First off: this is by no means a philosophical diary, though that would be really interesting as I think much of the growth thinking/dogma in the (Anglo-Saxon thinking dominated) business world, eventually comes down to philosophy / religion (e.g. the Puritans...). But for that I clearly lack even the slightest intellectual background so I'll leave that to others! Furthermore, analyzing the ramifications of having growth as the cure for everything and the pressure not just on employees but society as a whole would be very interesting.
However, in the following, you will find a very simple and quick explanation why Wall Street analysts (or stock analysts in general) love, and stock-option stoked CEOs are always eager to preach, "growth stories". Of course, this is mainly boring finance basics stuff (which I'll try to keep simple and short). If you are already a finance type, then this is probably nothing new, however I think a review of the "power" of this simple formula might open an eye or two (or none), so just skip the basics and go straight to the Gordon Growth Model for a quick refresher.
The value of an asset
From a finance perspective, assets (e.g. a house, land, a wind farm, a company) are worth having because the owner of that asset is entitled to a cash-flow stream (e.g. rental income from a house, profit made from owning a wind turbine or the dividends from owning stock in a company) in the near and far future.
In summary, a financial investor is only interested in the pure money that can be derived from the investment today and in the future. Things like the beautiful view from the mountain-top house or the prestige of owning a company that does something "cool" is not put into the equation.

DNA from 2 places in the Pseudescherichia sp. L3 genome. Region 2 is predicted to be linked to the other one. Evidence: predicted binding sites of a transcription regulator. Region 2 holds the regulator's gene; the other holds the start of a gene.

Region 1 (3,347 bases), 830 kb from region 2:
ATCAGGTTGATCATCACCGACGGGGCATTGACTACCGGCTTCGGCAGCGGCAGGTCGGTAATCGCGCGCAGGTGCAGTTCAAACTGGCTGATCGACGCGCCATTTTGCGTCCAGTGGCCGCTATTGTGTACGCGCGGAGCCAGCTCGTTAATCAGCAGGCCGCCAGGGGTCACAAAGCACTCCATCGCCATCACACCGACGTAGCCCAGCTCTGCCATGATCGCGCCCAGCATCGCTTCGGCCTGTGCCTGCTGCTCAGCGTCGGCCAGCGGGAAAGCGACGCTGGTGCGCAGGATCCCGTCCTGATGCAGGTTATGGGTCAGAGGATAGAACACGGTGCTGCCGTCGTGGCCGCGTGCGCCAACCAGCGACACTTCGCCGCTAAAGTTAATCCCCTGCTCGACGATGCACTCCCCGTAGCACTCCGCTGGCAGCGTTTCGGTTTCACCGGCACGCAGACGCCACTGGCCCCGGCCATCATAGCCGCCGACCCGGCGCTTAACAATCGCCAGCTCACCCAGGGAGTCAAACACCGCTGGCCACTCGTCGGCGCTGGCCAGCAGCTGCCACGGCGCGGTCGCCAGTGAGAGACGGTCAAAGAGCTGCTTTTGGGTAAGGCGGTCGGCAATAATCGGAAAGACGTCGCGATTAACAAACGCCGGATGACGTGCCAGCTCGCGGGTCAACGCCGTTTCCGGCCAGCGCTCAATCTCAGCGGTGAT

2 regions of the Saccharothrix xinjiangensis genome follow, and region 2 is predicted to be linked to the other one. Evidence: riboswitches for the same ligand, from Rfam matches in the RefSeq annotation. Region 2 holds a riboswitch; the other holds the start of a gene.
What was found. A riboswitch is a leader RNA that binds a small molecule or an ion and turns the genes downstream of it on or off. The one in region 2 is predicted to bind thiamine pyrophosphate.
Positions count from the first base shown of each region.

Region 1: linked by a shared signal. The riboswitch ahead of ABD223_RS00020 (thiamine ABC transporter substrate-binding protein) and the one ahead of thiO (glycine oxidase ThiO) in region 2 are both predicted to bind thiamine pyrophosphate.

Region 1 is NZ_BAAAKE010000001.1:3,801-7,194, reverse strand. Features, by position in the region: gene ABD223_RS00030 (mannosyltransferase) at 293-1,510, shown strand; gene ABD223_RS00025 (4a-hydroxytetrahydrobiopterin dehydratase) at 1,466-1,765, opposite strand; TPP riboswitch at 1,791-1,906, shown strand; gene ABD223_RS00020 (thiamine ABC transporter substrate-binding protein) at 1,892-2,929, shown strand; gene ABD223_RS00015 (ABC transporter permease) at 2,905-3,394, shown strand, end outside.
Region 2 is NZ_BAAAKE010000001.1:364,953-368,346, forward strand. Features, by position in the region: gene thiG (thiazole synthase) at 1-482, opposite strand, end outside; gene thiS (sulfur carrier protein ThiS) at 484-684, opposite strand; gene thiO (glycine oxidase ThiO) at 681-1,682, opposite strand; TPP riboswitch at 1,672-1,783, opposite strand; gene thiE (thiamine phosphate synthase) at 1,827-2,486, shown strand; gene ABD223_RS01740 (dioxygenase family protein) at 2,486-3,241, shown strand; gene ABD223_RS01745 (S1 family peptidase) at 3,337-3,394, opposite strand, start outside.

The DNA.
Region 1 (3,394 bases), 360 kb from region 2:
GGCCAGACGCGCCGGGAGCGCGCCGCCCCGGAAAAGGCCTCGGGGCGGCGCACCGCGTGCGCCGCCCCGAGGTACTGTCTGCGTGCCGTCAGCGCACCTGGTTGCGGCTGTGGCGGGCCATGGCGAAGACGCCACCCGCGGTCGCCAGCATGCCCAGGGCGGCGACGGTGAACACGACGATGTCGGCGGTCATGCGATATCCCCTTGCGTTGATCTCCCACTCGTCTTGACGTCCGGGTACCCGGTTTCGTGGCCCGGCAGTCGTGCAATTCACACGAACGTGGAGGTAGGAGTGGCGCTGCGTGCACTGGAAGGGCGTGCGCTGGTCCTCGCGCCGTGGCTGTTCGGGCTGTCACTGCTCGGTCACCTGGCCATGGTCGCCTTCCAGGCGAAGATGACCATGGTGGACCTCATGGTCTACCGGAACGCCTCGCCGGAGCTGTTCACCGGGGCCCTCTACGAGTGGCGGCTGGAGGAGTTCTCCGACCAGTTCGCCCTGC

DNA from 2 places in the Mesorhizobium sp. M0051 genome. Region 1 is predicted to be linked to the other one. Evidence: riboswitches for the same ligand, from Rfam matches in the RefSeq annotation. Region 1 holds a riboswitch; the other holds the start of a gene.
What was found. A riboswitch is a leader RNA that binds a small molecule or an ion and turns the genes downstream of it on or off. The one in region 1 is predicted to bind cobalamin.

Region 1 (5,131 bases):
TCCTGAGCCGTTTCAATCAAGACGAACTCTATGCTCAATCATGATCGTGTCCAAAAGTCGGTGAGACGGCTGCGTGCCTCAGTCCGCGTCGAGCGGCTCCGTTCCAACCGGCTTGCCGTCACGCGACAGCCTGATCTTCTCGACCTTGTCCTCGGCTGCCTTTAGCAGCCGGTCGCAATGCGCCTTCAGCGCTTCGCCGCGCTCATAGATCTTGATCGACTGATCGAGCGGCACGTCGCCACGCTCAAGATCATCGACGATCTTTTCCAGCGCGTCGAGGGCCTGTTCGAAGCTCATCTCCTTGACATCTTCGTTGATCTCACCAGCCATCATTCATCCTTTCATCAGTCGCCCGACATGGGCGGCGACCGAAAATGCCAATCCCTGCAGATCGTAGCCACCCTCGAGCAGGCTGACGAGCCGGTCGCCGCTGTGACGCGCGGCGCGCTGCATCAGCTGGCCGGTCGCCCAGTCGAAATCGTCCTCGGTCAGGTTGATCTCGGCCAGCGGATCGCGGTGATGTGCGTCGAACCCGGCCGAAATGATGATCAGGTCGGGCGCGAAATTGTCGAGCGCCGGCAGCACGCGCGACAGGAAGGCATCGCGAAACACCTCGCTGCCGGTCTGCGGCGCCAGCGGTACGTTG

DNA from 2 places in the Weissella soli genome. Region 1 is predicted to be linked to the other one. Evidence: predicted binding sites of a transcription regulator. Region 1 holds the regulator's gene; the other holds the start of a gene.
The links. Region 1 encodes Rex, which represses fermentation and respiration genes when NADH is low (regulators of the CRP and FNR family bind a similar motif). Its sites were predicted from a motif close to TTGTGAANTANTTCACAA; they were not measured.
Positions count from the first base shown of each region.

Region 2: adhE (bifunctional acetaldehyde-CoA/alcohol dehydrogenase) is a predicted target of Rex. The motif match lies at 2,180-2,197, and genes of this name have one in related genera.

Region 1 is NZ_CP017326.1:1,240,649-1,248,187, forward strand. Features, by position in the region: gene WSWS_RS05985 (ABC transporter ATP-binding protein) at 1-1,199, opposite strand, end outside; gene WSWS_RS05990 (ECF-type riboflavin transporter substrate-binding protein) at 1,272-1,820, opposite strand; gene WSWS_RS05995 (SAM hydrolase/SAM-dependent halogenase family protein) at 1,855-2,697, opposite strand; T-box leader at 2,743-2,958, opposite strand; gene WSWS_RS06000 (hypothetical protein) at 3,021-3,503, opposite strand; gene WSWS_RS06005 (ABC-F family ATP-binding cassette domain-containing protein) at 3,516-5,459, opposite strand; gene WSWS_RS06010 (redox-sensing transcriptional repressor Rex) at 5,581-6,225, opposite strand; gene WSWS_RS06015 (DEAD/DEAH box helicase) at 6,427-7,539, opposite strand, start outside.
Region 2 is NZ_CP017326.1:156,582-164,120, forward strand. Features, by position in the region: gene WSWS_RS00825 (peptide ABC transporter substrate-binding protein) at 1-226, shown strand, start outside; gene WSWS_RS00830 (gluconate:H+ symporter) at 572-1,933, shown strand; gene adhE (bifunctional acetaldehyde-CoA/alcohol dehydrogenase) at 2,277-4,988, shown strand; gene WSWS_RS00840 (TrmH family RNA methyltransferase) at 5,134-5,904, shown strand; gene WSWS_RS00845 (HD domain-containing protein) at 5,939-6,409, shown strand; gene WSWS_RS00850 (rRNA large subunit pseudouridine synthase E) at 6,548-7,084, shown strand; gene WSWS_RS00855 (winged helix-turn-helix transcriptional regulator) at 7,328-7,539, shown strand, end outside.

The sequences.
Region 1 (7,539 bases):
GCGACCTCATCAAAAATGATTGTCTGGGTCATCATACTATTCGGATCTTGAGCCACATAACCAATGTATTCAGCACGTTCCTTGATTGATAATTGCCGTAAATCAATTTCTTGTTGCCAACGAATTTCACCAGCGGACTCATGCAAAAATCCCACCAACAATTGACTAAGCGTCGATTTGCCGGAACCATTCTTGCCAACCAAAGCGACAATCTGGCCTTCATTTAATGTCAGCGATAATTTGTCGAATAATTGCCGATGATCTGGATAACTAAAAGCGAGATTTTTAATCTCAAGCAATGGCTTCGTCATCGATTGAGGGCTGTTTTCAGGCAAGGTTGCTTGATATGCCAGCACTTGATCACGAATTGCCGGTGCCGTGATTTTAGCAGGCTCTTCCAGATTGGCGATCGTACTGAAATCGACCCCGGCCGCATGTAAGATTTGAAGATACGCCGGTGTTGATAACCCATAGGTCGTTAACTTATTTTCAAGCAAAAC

Time-value of money
The tricky thing about the above mentioned asset is, what is the "right" price of the asset? To calculate the correct present value (as the terminus is commonly known as) of the asset, the future cash flows are discounted using an adequate discounting factor. Without going into too much detail, discounting is like giving interest rate on a savings account, only backwards.
Simple example: if the interest rate is 3.00% p.a., then your savings account which has EUR 100.00 today, will have EUR 103.00 in one year, i.e. 100 x 1.03^1 (Cash today (times) interest rate (to the power of) the number of years). Conversely, a savings account which in two years is worth EUR 106.00, has a "correct" price today of?
106 / (1.03^2) = EUR 99,92
The reason for it being less than 100 is the compounding power of interest (i.e. interest on the interest), which also applies for discounting...
Present Value of Cash Flows
As stated above, the "right" price of an asset depends on the future cash flows that can be derived for it, discounted to today. If you have more than one cash-flow, the formula will be the following:
Price (P) = Sum of [(CF of each year) / (discounting factor to the power of the respective year)].
An 18-year old wind farm which generates profits of EUR 60, 60 and 50 for the next 3 years (at which point it will scrapped )in a "6% world" is therefore worth:
[60/(1.06^1)] + [60/(1.06^2)] + [ 60/(1.06^3)] = 151,98 (i.e. less than 60+60+50=170).
Present Value of a Perpetual Cash Flow
If you have a single cash flow which goes on forever there is a simple formula: